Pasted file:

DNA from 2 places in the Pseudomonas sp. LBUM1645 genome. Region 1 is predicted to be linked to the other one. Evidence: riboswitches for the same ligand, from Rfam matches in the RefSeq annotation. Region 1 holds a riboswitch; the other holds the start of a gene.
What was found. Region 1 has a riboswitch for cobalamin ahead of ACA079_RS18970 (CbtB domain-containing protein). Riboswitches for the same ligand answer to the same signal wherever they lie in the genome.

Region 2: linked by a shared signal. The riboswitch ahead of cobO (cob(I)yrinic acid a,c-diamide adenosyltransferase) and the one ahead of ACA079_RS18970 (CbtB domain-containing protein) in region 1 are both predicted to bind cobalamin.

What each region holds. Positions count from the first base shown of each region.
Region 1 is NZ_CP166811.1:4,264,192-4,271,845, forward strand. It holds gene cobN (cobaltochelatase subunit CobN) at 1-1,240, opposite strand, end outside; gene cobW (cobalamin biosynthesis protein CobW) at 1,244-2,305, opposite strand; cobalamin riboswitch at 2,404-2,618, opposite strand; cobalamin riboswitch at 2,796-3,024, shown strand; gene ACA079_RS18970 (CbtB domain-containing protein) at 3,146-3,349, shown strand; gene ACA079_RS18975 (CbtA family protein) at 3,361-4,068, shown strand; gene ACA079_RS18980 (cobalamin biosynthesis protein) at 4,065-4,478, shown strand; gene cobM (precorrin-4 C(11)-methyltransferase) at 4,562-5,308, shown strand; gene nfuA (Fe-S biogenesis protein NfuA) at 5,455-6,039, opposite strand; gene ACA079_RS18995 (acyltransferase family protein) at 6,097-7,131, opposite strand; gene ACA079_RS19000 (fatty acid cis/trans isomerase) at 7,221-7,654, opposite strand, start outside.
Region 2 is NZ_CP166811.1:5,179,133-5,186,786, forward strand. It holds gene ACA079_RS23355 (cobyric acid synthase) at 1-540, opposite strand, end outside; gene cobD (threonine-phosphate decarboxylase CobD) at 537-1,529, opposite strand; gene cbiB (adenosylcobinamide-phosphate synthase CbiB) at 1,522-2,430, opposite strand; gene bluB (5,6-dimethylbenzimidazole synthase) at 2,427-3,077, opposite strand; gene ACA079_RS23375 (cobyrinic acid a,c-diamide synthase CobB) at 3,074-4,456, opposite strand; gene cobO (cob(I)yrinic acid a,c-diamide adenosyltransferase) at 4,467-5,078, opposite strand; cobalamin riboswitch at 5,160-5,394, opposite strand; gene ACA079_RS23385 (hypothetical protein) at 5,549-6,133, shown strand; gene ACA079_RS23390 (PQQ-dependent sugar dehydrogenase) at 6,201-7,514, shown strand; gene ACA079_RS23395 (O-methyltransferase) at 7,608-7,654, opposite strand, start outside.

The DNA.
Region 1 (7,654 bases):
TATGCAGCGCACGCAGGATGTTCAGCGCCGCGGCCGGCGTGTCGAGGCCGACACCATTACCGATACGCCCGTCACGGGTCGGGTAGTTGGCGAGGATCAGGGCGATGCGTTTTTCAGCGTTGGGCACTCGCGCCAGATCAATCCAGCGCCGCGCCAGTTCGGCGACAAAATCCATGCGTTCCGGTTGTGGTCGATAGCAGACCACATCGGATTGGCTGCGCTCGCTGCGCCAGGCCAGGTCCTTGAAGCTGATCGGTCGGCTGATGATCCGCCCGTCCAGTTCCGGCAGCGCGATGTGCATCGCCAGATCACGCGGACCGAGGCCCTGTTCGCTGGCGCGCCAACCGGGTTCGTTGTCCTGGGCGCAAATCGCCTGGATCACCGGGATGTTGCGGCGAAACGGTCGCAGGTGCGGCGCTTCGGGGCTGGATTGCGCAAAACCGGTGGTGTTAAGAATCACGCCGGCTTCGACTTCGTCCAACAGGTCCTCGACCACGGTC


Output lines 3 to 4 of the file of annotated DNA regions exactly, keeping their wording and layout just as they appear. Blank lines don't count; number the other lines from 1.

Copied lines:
Region 2: linked by a shared signal. The riboswitch ahead of cobO (cob(I)yrinic acid a,c-diamide adenosyltransferase) and the one ahead of ACA079_RS18970 (CbtB domain-containing protein) in region 1 are both predicted to bind cobalamin.

What each region holds. Positions count from the first base shown of each region.